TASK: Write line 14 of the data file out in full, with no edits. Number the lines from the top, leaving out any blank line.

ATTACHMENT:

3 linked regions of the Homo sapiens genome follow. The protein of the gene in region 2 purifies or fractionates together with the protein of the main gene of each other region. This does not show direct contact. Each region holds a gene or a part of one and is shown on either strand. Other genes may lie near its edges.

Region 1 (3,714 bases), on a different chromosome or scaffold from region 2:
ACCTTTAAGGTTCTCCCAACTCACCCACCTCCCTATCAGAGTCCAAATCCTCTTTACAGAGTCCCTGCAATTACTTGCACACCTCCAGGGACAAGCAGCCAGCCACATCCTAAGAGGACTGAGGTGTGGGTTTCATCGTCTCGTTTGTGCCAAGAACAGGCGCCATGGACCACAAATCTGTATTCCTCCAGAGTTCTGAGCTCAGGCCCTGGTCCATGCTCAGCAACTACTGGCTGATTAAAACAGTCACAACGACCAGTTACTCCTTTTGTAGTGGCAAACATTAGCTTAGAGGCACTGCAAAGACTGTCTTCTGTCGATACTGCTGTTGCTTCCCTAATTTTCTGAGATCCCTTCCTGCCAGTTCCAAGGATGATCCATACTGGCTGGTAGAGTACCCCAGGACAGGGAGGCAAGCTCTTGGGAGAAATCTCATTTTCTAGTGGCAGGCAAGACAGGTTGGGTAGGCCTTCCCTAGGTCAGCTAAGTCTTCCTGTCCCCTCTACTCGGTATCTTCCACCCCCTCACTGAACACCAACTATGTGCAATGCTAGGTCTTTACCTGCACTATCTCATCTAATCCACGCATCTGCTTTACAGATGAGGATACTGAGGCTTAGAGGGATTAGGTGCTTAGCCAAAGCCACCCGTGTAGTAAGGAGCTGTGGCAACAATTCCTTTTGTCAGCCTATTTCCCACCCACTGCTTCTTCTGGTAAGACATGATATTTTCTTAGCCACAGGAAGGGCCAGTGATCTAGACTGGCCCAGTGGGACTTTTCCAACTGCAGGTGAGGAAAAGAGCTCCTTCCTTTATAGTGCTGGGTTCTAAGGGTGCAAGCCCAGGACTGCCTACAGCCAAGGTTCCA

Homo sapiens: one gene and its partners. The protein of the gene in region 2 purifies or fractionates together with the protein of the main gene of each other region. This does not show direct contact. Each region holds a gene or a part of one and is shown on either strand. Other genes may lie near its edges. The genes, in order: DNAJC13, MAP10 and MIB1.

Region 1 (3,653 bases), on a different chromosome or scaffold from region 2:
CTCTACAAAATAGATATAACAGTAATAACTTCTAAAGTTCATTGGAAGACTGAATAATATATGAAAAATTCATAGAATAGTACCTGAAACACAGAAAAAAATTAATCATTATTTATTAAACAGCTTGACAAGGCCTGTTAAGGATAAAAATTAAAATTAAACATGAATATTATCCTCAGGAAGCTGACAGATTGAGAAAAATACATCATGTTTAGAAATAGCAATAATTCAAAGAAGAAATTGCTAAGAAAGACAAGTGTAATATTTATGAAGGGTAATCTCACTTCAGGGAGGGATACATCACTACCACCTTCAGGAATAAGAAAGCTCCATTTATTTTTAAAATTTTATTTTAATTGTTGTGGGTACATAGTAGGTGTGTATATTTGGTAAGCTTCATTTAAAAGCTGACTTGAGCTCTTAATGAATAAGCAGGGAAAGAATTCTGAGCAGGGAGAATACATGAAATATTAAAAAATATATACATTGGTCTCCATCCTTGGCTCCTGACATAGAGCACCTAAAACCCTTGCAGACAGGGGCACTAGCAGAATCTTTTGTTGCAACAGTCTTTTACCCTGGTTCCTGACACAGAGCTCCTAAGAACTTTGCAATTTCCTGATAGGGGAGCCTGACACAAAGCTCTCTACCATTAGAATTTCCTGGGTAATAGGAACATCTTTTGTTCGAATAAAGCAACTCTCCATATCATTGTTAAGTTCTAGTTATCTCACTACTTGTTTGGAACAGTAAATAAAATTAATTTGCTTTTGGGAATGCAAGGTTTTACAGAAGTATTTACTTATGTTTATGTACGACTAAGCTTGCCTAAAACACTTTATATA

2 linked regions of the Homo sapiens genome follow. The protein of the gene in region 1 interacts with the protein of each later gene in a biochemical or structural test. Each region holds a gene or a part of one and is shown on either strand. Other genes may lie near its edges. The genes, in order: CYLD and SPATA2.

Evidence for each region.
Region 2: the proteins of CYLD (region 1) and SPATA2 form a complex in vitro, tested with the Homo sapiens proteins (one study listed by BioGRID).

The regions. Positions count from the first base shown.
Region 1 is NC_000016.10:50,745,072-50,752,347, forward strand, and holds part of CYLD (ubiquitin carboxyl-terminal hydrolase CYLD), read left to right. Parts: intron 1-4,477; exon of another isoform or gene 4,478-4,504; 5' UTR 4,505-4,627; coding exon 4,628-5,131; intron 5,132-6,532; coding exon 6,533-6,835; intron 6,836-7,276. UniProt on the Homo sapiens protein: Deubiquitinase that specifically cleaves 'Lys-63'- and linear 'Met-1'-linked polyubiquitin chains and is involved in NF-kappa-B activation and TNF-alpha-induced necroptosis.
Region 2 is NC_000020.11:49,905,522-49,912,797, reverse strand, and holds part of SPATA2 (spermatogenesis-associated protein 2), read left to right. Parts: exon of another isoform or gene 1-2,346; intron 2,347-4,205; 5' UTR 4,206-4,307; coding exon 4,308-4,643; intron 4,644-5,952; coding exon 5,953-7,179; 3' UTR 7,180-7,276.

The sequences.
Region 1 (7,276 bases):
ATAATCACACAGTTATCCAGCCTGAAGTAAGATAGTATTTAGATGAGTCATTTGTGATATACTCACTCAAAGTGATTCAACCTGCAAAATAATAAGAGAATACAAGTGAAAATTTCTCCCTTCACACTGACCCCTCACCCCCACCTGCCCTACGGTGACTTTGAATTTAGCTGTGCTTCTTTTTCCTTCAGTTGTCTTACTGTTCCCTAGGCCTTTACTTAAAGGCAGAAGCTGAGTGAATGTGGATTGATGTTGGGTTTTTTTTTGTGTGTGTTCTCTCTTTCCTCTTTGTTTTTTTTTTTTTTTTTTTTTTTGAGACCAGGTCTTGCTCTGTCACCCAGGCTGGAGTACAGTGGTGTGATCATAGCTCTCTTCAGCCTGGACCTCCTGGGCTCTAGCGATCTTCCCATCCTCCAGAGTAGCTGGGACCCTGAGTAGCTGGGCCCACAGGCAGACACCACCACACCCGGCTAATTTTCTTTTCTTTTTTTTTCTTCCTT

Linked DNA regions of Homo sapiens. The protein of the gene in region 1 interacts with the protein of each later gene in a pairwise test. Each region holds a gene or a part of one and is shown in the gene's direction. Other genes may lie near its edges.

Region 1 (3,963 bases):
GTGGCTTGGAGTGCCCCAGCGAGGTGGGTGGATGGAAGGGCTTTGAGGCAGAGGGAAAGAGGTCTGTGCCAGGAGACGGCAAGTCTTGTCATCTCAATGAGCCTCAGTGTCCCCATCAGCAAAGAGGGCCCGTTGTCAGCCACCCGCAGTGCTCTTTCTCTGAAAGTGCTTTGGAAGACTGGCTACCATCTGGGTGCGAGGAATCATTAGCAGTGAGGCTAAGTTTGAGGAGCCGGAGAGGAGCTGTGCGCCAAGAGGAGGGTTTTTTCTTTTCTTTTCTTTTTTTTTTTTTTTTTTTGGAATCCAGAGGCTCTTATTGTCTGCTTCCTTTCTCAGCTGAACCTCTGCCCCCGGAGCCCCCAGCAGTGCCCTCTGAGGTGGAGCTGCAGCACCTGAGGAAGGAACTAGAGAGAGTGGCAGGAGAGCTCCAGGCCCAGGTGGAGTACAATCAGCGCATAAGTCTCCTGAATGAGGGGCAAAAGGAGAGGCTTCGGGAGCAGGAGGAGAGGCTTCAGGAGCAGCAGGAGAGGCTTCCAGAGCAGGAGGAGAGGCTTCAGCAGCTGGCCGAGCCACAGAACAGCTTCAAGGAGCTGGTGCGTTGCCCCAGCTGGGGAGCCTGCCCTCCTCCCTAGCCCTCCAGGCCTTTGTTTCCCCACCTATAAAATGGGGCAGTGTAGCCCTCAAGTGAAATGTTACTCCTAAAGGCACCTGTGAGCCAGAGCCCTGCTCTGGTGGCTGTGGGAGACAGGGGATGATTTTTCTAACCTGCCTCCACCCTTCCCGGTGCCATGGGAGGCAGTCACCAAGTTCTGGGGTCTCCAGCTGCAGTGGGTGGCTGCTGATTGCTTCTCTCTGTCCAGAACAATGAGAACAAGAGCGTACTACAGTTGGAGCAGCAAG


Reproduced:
Region 1 (7,276 bases):